Tomato Sauce vs Gravy and Others Part 2
Mon, 12/18/06 4:00 PM
Now onto the second part of this debate, the difference between Ragu and Salsa, or Sugo. As is the case with Italian-Americans the nation over, gravy was the feature attraction of every Sunday afternoon. Most versions included either braciole, pork ribs or sausages, meatballs, roasts or a combination. The ragu was first served tossed with maccheroni, while the meat, served of course with more of the sauce made the second course. This was to be followed by either a cooked vegetable such as broccoli or spinach aglio e olio or a simple salad, bread, dessert and espresso.
Italians love to argue over whether this should be called gravy or sauce. Most of them know it as gravy, more specifically "Sunday Gravy", an homage to when it was always served. Truth be told, the word ragu originated from the French ragout, which means "to revive the taste" or "restore the appetite". Most early accounts of this dish came during the Renaissance, when the French politicked with Italy. The French were fashionable and well-to-do and thus brought forth many trends in fashion and of course in cuisine. Their ragouts were really nothing more than rich stew-like concoctions and always eaten plain, or were used to fill lavish gilded pies. We are uncertain as to when these stews first became served over maccheroni, though historians agree this was first discovered in the Northern Region of Emilia-Romagna. It is from here that we are given the infamous Ragu Bolognese, made from salt pork, minced beef, carrot, celery, onion, broth, white wine, a little tomato paste and a finishing touch of cream. This is unanimously served over fresh tagliatelle and featured in the classic Lasagna Bolognese, with spinach pasta, bechamel and grated Parmigiano-Reggiano. Even Neapolitans will say that the best Lasagna comes from Bologna, given their apparent love of white sauces.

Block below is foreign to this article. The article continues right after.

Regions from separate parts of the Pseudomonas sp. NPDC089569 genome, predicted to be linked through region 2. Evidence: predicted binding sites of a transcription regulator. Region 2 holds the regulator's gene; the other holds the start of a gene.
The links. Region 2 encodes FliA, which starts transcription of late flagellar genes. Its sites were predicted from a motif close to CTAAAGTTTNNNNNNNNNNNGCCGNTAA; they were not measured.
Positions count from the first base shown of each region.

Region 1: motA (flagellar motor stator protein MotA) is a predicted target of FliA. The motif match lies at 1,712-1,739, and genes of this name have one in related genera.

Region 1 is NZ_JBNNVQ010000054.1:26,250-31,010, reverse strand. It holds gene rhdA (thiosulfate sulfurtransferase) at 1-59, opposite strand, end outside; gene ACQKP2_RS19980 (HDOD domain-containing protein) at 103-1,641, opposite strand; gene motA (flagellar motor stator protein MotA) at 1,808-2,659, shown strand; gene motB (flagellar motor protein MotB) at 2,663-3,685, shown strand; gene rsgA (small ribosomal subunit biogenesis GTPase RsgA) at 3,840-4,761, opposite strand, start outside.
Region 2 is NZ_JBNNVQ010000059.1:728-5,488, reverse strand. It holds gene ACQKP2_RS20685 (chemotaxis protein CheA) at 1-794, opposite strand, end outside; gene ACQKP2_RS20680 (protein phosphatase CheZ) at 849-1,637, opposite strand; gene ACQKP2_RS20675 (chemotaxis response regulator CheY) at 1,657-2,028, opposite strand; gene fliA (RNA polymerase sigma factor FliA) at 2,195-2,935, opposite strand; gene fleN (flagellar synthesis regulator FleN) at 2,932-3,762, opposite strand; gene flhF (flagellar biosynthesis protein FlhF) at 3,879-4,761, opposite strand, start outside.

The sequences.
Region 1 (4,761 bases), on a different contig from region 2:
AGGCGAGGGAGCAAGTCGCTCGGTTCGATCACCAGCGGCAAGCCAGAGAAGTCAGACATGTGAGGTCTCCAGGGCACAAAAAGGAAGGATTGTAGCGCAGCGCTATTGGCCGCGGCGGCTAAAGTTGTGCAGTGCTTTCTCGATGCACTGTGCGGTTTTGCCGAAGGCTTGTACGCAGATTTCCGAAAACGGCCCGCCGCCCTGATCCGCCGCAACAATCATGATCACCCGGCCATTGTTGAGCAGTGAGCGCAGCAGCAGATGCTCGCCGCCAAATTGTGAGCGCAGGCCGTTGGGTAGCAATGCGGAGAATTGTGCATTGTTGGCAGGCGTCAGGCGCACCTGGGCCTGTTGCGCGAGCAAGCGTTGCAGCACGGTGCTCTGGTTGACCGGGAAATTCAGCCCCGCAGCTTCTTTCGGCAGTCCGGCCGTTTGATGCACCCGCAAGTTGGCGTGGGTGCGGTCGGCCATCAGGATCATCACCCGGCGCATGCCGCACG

The difference between North and South? Northern ragus tend to incorporate the meat into the ragu, to be served along with the pasta. Southern Italians always use large cuts of meat to be served as a second course, separate form the ragu itself. The meat used is always varied, and can include all beef, pork, veal, lamb or goat, as well as fowl. Usually a combination of meats are used to add depth and character to the ragu. One famous classic is braciole made with fresh pork rind, stuffed with raisins and pine nuts much like the original.
In closing, the term gravy is used to desribe any condiment made from or flavored with meat drippings, thus the example of Sunday Gravy, which is really a meat sauce considering the long, slow cooking time and the flavors extracted from the meat into the tomatoes, making for a thick and rich condiment for pasta. It is through this Neapolitan classic that so many of the dishes we know and love today have become as American as the folks themselves.